But it does assert that aside from people attributing value to certain things, and aside from the inherent capacity of certain objects to produce valuing reactions in normally functioning human beings, there is no sense in which we can say that they are valuable in themselves. And I think that that’s true.
No third way seems obvious to him. But, beginning with his money example, I think a third way is possible: the Wittgensteinian way. It simply seems incoherent to say that something called “money” could ever not be valuable as a means of exchange; that’s just what “money” means. Something that had all the characteristics of money except for value just wouldn’t be called “money”.
Mises and Hayek agree with Wittgenstein that economic categories legitimately apply only to those items that play the corresponding role in people’s actions. They too invoke the specific example of coins, which count as money only if they are actually used to facilitate indirect exchange. That use is constitutive of money. 
Likewise, by rejecting the queerness (like Mackie) of moral reflectionism, Danny concludes that impositionsim is the final word.
The point is just that it’s not clear what a plausible moral reason can be based on besides the identification of the implications of one’s actions for something that one values. And if one values that thing, then it makes sense to act accordingly — that has nothing to do with morality. Distinctly moral problems (as opposed to prudential problems) arise only when one tries to make the claim that someone ought to value something that they don’t value. Since value is subjective, and since ultimately the universe is just a bunch of stuff in different configurations, it’s going to be difficult to ground such an “ought” claim in something “objective” or “objectively true.” As Vichy might put it, all value is ultimately just bias for one sort of thing over another. And the idea that there can be no literal truth to the matter of what one “ought to value” is basically moral nihilism.
Prudence vs. Morality
In the previous quotation, Danny is claiming that the difference between claims of prudence and claims of morality is the difference between counseling someone on means as opposed to ends. Like, Mises, he doesn’t think the latter is possible because what someone has as a particular end is subjective. As Long points out in describing Mises’ argument, “this argument presupposes the ethical subjectivism it is trying to prove”  by begging the question against the alternative that we all share the same ultimate end. If that alternative is true, then we are back to criticizing means, something Danny acknowledges is open to rational criticism as a matter of prudence. Rather than a prudential should or a moral should, there is just should.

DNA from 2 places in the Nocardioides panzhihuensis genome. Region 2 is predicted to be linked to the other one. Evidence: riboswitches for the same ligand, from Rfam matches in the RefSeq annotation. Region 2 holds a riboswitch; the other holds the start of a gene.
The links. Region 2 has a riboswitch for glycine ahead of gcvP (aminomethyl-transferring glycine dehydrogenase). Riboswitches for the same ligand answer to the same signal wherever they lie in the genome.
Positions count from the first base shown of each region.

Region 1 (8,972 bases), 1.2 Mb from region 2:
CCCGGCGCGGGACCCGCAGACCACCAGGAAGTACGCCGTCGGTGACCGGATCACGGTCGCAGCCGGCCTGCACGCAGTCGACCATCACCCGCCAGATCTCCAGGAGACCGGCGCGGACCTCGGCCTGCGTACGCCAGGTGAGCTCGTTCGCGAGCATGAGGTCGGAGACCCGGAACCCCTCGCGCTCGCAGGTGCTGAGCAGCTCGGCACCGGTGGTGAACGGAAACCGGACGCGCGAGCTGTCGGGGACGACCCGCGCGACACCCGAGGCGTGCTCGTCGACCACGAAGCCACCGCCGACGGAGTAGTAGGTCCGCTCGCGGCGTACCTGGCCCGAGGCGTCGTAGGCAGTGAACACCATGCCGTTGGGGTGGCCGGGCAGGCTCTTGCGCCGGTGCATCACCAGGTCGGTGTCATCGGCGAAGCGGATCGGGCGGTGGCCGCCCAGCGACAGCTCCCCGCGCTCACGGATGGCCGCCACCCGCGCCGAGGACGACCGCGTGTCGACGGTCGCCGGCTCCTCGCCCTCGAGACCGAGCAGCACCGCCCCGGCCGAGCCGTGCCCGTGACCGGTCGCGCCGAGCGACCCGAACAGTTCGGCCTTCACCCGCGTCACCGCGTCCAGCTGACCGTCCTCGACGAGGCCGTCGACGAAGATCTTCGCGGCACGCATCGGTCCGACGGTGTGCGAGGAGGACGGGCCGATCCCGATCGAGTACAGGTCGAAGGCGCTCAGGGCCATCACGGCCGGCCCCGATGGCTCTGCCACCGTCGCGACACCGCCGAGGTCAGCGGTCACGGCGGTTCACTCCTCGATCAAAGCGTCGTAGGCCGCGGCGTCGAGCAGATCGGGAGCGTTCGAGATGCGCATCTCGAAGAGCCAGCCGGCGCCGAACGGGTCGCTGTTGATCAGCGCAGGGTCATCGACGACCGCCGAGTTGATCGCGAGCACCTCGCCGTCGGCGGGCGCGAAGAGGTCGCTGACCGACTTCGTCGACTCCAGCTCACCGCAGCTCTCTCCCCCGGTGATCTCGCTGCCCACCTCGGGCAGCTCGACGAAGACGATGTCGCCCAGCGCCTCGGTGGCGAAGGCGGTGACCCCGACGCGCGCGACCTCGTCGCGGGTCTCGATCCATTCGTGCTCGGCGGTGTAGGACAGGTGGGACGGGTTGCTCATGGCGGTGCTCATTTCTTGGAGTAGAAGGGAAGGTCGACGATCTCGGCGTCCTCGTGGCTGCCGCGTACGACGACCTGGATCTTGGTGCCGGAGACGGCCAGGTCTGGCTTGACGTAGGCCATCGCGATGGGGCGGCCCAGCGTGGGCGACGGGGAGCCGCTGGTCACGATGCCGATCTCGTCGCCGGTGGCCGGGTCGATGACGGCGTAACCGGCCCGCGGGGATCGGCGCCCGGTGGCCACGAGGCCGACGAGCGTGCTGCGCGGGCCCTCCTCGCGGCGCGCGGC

The hook here is to consider the difference between instrumental and constitutive means:
So there are cases where a means can be a constitutive part of the end rather than being an external means to it. And a lot of things that Mises considers ultimate ends you might think are really means, but they’re constitutive means rather than instrumental means. So then the question is: well, can we deliberate about constitutive means? How do we determine whether something is a constitutive means to an end? It seems it’s not a matter of cause and effect any more; it’s more a matter of logical or conceptual analysis. 
Explanatory vs. Normative Value Subjectivism
The understandable appeal (especially for someone with a background in Austrian economics) to value subjectivism confuses being valuable with holding as valuable.
You can have explanatory value-subjectivism, which simply means that in explaining someone’s actions, you appeal to their evaluations, not yours — just as in explaining someone’s actions you appeal to their beliefs and not yours. (…)
So explanatory value-subjectivism doesn’t say anything one way or the other about whether there is such a thing as objective value; it just says that if you’re going to explain people’s actions, you explain them in terms of their desires, not yours.
Normative value-subjectivism, on the other hand, means that there are no objective values, that there is nothing to value over and above just whatever any person happens to want. There’s no right or wrong way to want things; you can’t be right or wrong about your ultimate desires.
So these are two different things, and you can see that at least it’s not obvious that explanatory value-subjectivism entails normative value-subjectivism. 
The moral nihilist argues that moral reasons involve ascriptions of intrinsic value to certain objects, and that this is inconsistent with the subjectivity of value. The moral nihilist does not deny that valuing takes place; he just denies that there is any significance to this fact outside of the realm of subjective valuation.
(…) it’s not clear why we would need a conception of “right” and “wrong” (as opposed to “desirable” and “undesirable”) to talk about virtues if they were really just the appropriate set of tools for achieving a good life. The moral nihilist has no problem with things being desirable or undesirable; he just denies that there is a separate property of “rightness” and “wrongness” that has anything to do with anything.